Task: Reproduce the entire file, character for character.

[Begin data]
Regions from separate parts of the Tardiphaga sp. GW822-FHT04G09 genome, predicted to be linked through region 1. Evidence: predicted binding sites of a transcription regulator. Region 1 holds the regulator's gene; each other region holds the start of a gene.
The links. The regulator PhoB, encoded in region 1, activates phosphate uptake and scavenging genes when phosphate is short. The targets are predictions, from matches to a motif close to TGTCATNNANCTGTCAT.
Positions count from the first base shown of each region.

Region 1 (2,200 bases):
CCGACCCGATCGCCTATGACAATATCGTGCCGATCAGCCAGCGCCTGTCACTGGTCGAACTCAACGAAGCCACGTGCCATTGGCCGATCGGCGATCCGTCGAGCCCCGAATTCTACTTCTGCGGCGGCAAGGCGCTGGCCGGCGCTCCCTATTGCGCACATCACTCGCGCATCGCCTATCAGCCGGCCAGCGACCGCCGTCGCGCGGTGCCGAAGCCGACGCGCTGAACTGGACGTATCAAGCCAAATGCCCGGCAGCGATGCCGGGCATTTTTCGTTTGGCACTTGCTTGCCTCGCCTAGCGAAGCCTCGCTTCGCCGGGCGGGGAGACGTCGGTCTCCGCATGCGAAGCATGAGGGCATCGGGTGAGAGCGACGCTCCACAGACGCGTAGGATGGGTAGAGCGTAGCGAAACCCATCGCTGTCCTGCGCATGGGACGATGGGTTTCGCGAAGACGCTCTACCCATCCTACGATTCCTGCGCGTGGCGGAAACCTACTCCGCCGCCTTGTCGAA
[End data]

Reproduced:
Regions from separate parts of the Tardiphaga sp. GW822-FHT04G09 genome, predicted to be linked through region 1. Evidence: predicted binding sites of a transcription regulator. Region 1 holds the regulator's gene; each other region holds the start of a gene.
The links. The regulator PhoB, encoded in region 1, activates phosphate uptake and scavenging genes when phosphate is short. The targets are predictions, from matches to a motif close to TGTCATNNANCTGTCAT.
Positions count from the first base shown of each region.

Region 1 (2,200 bases):
CCGACCCGATCGCCTATGACAATATCGTGCCGATCAGCCAGCGCCTGTCACTGGTCGAACTCAACGAAGCCACGTGCCATTGGCCGATCGGCGATCCGTCGAGCCCCGAATTCTACTTCTGCGGCGGCAAGGCGCTGGCCGGCGCTCCCTATTGCGCACATCACTCGCGCATCGCCTATCAGCCGGCCAGCGACCGCCGTCGCGCGGTGCCGAAGCCGACGCGCTGAACTGGACGTATCAAGCCAAATGCCCGGCAGCGATGCCGGGCATTTTTCGTTTGGCACTTGCTTGCCTCGCCTAGCGAAGCCTCGCTTCGCCGGGCGGGGAGACGTCGGTCTCCGCATGCGAAGCATGAGGGCATCGGGTGAGAGCGACGCTCCACAGACGCGTAGGATGGGTAGAGCGTAGCGAAACCCATCGCTGTCCTGCGCATGGGACGATGGGTTTCGCGAAGACGCTCTACCCATCCTACGATTCCTGCGCGTGGCGGAAACCTACTCCGCCGCCTTGTCGAA